Campus News

Franklin College HR senior manager finds solutions to employee challenges

Nakia Wade’s background is in organizational behavior and coaching. Before joining UGA, she worked at New York University for 14 years. (Photo by Dorothy Kozlowski)

Nakia Wade enjoys helping people. A self-described introvert, she said it is part of her nature to be an active listener, empathetic and a problem solver.

“Managing colleagues might be the toughest role anyone will ever have to perform [in the workplace], so I serve as a sounding board to help navigate many different situations,” said Wade, human resources senior manager in the Franklin College of Arts and Sciences. “It really is about speaking with people and helping them find solutions to challenges they’re facing.” 

In a college as large and diverse as Franklin, managing human resources matters can include everything from employee relations to hiring to compensation. But the most important part is being accessible to others and creating a space where issues are heard and discussed, and according to Wade, that means there is no typical day.

“We’re talking about people and their livelihoods,” she said. “I like the fact that human behavior is not predictable. We are all individuals coming from specific backgrounds and we respond to situations differently. So, every day you have no idea what is coming through the door. It keeps me on my toes.”

Wade’s background is in ­organizational behavior and coaching. She spent 14 years working at New York University, starting in career services at NYU’s School of Law where she facilitated recruitment fairs for students in the school’s LL.M. program. As she guided students in job preparation, their questions about the hiring process resonated with her. Spending time with the recruiters also taught her more about what they were looking for in candidates.

“Those conversations sparked an interest in the other side of the recruitment process,” she said. “I enjoyed helping to prepare individuals, but I wanted to know more about the hiring decisions and what made candidates successful.”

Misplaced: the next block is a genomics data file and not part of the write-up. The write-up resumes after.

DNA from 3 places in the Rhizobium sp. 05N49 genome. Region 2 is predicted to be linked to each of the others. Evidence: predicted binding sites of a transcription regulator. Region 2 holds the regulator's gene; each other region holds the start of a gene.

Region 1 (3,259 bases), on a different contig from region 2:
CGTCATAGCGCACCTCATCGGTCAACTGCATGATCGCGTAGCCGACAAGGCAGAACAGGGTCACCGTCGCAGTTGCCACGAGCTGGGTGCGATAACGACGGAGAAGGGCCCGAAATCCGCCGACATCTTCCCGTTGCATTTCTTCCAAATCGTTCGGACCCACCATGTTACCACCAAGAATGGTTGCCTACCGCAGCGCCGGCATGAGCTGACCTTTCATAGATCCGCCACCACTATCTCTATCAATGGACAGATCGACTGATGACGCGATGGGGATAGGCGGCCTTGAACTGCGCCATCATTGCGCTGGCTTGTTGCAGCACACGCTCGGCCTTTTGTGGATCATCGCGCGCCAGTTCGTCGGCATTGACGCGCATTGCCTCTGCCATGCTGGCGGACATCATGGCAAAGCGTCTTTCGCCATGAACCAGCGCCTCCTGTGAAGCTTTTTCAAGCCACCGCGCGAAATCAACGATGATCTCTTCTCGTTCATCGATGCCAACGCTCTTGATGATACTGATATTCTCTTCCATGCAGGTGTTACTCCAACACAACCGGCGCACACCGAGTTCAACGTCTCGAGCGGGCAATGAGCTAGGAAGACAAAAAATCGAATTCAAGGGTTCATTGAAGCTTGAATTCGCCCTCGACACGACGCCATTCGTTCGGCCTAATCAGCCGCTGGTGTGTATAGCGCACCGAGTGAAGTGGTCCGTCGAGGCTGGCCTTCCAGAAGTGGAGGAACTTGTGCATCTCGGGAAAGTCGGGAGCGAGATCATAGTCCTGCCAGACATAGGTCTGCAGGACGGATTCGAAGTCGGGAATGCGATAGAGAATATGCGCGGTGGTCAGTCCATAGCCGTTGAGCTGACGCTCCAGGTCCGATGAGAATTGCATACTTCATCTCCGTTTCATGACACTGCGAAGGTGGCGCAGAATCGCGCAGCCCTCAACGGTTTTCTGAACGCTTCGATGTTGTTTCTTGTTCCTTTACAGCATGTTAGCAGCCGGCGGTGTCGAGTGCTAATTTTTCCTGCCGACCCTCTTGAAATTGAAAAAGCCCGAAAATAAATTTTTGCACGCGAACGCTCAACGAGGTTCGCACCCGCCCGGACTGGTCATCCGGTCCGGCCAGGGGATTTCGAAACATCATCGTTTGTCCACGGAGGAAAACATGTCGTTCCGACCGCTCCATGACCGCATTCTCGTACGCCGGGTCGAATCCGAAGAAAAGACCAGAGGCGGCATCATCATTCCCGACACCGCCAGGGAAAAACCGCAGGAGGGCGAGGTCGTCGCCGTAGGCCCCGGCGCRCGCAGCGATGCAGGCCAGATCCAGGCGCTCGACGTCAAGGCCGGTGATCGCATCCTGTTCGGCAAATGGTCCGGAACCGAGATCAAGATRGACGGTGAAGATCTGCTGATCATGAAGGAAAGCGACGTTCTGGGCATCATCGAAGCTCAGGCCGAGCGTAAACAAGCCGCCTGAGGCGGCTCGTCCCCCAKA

For Wade, a big part of the equation is clarifying expectations.

“Everyone is not always going to get along, but if you have best practices in place surrounding civility and strong job descriptions that help people understand what their role is in the success of the organization, you’re off to a good start,” she said.

Wade said she’s looking forward to finding even more ways to make a difference in the community. Her true passion is helping others become their best self in the workplace—whatever that means for them and their organization. She’s worked with Dress for Success, a nonprofit that empowers women to achieve economic independence by providing a network of support, professional attire and the development tools to help them, by conducting mock interviews and helping with resume writing. She’s constantly looking for ways to use the skills she’s acquired over her career to mentor and coach others.

“There are more similarities than differences in all of us,” she said. “If we focus more on our commonalities, work and life become a lot smoother. At the end of the day, we’re all here to serve the students, and if I can help foster an environment where we successfully meet that goal, I know I’ve done a good job.”